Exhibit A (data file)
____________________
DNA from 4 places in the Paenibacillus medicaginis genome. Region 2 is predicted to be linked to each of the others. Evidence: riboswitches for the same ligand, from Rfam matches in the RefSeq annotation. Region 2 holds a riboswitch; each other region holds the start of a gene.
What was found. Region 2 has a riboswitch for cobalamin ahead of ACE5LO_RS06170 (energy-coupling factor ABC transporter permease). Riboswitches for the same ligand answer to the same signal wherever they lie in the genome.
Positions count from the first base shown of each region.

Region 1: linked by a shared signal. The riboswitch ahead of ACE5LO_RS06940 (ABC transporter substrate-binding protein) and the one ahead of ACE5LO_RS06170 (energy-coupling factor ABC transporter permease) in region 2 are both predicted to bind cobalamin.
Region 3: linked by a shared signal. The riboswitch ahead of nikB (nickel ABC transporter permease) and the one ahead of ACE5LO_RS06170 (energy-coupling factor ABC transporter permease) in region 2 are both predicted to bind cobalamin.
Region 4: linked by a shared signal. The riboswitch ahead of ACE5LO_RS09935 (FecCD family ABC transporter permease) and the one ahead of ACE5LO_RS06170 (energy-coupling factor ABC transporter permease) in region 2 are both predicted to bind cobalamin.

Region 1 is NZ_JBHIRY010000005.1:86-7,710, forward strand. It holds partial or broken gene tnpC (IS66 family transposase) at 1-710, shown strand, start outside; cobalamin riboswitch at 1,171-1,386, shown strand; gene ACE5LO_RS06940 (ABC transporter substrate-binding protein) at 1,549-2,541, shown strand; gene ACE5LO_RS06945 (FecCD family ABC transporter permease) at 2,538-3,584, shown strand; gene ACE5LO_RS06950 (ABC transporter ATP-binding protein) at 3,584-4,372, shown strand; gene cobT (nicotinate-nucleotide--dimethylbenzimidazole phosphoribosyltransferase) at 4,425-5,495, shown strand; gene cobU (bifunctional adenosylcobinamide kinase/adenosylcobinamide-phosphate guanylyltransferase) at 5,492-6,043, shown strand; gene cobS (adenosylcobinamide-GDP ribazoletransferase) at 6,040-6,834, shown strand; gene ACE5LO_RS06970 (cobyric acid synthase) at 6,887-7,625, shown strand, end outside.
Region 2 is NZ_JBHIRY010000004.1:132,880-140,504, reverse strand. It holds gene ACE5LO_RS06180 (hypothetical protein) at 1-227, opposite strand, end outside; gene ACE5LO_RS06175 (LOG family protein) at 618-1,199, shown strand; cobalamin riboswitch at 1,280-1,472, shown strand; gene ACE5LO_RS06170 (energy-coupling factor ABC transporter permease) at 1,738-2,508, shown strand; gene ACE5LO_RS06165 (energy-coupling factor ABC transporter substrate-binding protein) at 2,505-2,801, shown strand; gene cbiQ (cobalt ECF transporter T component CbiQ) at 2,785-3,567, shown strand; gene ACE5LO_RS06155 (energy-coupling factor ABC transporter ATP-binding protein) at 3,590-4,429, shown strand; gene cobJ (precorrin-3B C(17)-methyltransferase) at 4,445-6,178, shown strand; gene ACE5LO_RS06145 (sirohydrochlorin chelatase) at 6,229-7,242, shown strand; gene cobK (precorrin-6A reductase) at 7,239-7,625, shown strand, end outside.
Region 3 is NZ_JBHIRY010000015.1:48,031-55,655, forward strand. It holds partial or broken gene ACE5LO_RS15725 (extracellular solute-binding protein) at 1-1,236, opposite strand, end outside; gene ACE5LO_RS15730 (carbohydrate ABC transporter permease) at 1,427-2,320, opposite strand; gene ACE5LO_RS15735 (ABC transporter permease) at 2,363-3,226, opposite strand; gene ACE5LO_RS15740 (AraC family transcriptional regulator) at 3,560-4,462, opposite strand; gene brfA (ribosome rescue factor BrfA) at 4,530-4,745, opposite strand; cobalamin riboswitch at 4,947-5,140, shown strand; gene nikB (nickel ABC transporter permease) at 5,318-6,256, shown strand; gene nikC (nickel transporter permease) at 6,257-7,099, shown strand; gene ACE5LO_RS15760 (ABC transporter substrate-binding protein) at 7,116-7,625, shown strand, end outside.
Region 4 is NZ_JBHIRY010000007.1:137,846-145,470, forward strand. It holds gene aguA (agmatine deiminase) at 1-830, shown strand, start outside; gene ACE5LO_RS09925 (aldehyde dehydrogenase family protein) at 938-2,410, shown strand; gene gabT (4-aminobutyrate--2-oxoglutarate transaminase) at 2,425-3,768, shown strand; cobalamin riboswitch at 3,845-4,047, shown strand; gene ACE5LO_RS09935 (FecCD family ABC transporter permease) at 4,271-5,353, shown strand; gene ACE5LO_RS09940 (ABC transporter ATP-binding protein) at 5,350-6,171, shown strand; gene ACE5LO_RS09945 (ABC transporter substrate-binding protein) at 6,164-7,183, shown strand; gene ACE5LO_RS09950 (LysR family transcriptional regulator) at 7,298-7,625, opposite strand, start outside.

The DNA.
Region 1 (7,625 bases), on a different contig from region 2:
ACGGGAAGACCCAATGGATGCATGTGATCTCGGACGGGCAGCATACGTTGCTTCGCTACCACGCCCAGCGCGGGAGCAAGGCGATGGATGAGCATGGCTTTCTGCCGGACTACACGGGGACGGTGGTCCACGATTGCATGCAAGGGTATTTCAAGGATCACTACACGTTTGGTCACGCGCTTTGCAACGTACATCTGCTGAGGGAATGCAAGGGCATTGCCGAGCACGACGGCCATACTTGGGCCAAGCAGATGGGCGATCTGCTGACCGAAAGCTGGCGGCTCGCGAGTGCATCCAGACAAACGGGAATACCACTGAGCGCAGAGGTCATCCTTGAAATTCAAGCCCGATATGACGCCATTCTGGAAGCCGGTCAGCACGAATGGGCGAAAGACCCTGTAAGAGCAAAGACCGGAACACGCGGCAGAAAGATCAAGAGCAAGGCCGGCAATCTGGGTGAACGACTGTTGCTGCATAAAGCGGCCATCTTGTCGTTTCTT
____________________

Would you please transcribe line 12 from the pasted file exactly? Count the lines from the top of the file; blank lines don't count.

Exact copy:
Region 1 (7,625 bases), on a different contig from region 2: